The United States of America officially got involved in World War I on April 6, 1917 – exactly 100 years ago. At the time, the United States had desperately tried to stay neutral, but loyalty to Britain, the Zimmerman Telegram, and the sinking of German U-boats proved to be the final straw. World War I produced over 38 million military and civilian casualties. There were 50 – 80 million casualties due to World War II.
The possibility of a third world war has been looming over our prospective future since Donald Trump was elected into office. This man has offended nearly every nationality, created strained relations with countries we once considered allies, insulted and goaded on ISIS, and perhaps most precarious and terrifying of all has declared an airstrike on Syria. What could this mean for us?
As a result of a chemical attack on Syria by the Assad Regime, the U.S. military launched 59 cruise missiles at a Syrian military airfield. The initial chemical weapons attack killed at least 100 people. Usage of chemical weapons has been banned by the UN for its inhumane and devastating results.
However, attacking Syria at a time like this could mean devastating results for the United States. A lack of evidence to prove the Assad regime administered this chemical attack paired with the fact that Syria is a great ally of Russia makes for a terrifying predicament. Assuming the Syrian government does have a hold of chemical weapons, the U.S. could have just made a grave mistake. There were alternatives to this situation that Trump could have picked — the first being to take the time to find all the facts, not simply spurring violence with more violence.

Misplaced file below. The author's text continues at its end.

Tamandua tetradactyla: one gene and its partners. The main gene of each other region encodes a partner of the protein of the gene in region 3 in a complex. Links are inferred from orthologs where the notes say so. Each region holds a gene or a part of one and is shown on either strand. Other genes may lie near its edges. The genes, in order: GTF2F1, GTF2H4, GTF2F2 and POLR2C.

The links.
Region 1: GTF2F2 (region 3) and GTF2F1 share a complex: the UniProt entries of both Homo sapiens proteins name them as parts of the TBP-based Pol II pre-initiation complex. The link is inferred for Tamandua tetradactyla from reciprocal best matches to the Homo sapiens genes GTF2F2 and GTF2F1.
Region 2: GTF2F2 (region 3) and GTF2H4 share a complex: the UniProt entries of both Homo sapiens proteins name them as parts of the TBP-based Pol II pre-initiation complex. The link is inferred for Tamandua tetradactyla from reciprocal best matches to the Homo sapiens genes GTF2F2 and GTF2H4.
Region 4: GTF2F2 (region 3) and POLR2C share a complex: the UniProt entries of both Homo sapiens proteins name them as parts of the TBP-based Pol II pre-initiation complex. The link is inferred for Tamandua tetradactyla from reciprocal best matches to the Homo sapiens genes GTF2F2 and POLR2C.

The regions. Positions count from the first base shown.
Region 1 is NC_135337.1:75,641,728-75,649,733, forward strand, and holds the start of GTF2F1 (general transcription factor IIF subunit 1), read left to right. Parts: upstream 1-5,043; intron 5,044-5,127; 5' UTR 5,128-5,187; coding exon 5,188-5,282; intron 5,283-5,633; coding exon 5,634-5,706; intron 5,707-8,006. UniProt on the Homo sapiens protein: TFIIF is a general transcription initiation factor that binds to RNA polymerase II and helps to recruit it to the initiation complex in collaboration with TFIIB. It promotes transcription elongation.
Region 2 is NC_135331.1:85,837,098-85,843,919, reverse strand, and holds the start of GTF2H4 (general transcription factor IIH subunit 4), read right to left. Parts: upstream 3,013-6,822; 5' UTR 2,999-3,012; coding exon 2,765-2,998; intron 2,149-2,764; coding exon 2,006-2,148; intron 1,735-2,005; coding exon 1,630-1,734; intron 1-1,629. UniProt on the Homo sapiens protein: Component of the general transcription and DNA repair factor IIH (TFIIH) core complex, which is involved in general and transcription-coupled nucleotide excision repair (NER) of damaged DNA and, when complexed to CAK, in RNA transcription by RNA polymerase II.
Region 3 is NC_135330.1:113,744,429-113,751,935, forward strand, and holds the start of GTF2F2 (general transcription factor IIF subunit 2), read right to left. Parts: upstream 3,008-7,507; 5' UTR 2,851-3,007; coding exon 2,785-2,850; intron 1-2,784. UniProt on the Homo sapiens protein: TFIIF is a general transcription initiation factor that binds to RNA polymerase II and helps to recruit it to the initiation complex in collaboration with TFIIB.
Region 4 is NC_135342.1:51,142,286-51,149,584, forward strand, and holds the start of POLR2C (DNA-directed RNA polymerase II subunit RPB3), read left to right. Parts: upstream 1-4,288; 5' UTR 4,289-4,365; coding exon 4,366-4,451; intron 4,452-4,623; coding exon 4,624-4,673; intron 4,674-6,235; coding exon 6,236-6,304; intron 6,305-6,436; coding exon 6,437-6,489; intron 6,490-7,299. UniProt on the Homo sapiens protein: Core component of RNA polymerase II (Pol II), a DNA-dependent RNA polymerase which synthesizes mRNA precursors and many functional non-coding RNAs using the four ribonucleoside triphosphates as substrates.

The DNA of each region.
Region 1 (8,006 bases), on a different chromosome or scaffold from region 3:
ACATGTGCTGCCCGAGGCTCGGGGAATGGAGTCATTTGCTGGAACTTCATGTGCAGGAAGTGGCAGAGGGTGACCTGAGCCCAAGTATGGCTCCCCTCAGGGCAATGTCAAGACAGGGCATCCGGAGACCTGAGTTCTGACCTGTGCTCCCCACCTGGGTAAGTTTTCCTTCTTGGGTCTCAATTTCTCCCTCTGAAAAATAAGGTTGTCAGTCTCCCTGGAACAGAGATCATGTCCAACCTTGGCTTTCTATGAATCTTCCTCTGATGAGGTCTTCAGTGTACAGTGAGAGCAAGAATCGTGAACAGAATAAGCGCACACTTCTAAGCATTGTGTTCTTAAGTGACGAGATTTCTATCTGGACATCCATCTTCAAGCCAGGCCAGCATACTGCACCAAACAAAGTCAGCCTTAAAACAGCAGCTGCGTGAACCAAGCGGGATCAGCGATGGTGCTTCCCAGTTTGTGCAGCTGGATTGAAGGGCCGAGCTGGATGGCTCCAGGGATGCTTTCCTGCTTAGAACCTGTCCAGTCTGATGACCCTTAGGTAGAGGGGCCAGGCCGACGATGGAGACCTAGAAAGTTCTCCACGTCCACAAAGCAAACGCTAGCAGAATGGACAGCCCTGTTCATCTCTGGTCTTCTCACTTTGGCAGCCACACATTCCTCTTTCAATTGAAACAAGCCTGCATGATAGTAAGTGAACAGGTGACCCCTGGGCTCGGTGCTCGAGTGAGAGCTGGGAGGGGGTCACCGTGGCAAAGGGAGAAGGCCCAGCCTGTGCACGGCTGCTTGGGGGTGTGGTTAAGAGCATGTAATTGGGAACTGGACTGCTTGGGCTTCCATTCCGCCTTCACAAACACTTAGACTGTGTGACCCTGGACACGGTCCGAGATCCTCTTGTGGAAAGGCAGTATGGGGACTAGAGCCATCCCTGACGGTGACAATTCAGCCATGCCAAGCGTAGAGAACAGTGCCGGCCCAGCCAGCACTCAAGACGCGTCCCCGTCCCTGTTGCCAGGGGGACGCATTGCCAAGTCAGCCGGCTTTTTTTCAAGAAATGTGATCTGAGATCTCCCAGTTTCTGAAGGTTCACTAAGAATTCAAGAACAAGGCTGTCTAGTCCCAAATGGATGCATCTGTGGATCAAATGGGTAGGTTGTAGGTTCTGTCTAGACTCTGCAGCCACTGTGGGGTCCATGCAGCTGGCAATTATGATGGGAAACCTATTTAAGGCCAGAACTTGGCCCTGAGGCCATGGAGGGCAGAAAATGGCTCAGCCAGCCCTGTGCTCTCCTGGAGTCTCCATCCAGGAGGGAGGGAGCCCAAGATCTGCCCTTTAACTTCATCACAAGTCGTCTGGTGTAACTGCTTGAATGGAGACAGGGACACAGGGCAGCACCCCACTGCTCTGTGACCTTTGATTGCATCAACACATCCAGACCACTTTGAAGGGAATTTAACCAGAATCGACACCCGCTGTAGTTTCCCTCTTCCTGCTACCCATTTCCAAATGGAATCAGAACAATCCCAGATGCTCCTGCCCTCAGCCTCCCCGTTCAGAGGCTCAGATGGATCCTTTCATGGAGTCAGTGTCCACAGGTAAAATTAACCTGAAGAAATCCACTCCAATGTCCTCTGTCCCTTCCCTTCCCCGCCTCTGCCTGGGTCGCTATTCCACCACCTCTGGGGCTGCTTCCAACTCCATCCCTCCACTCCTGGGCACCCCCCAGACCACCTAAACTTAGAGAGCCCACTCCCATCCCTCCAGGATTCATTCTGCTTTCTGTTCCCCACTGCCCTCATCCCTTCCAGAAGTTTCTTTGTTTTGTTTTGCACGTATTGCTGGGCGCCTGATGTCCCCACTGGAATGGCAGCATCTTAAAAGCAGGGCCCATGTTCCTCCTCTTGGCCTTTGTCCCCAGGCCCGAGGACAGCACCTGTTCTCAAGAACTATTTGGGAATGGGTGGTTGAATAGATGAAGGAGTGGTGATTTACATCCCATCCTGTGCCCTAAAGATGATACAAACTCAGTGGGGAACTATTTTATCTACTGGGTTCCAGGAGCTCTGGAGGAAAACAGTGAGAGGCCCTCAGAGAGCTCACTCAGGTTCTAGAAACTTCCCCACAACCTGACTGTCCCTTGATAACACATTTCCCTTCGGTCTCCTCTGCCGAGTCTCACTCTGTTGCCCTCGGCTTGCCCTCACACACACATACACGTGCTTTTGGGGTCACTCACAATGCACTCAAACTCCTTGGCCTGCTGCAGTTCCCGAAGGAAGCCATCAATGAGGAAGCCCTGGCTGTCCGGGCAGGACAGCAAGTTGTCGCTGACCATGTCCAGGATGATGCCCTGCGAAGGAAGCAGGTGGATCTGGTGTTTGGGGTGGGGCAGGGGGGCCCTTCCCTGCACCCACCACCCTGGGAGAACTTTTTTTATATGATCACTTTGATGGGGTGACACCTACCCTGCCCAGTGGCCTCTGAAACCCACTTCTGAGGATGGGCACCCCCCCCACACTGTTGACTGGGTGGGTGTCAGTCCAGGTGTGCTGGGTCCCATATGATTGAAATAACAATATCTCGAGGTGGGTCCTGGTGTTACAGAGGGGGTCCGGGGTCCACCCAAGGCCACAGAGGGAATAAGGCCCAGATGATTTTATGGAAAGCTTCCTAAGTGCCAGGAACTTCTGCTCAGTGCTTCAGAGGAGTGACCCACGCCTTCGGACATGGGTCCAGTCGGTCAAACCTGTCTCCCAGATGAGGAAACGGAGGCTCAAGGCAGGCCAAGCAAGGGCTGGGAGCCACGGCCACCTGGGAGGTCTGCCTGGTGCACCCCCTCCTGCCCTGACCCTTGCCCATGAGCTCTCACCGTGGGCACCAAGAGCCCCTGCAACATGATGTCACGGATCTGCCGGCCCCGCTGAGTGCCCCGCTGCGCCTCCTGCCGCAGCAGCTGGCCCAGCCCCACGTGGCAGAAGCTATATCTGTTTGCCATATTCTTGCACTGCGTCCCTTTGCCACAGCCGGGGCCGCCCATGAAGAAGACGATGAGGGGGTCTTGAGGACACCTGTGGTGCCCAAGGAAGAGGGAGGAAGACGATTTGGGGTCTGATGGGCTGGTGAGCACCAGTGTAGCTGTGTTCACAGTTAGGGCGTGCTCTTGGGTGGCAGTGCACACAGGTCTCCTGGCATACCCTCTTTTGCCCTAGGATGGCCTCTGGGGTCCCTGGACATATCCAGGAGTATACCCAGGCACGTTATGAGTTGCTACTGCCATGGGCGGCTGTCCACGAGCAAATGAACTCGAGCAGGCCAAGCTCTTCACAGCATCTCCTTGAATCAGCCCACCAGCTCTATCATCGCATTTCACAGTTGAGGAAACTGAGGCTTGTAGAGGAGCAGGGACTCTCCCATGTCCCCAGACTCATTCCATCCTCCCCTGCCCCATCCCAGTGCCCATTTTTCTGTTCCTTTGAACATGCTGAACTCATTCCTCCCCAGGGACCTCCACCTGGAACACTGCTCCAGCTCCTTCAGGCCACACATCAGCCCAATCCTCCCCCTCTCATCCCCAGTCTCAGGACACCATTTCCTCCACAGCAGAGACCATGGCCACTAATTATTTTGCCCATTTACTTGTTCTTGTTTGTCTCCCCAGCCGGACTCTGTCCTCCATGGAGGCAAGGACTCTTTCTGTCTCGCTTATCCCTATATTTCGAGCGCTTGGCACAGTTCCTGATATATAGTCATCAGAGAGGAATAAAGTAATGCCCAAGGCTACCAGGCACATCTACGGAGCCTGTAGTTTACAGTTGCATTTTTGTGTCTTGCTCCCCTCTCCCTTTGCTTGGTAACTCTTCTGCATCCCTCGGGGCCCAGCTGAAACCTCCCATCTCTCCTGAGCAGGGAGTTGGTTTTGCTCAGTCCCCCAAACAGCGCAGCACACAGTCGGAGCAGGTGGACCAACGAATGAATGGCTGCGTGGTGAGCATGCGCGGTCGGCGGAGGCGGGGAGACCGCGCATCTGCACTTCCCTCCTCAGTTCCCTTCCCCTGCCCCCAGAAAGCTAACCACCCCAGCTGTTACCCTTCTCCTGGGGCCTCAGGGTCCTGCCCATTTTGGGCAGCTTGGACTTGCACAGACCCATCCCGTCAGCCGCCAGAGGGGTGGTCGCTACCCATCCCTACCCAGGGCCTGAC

Furthermore, if President Trump decided to initialize this airstrike to protect Syrian civilians, then why has he banned them from the United States? The impending concern of a world war is enough to terrify us, but these Syrians are living in this war zone every day.
Trump’s motives do not add up and unfortunately, we may not have the time to decipher them if the situation escalates.
For those who hoped that Trump could not cause too much damage in the White House, I was one of you as well, and I tentatively had my fingers crossed. But as our commander-in-chief, he has all the power to make the most impractical and dangerous decisions affecting our country. As an American, I am tired of taking the consequences of decisions made by an unqualified government leader.
If the murder of Serbian Archduke Franz Ferdinand was enough to start World War I and led to 38 million deaths, what’s to say that this attack on Syria, unstable relations with tentative allies, and angering Russia, will not lead to another World War — this time with much more qualified, technologically advanced, and potent enemies?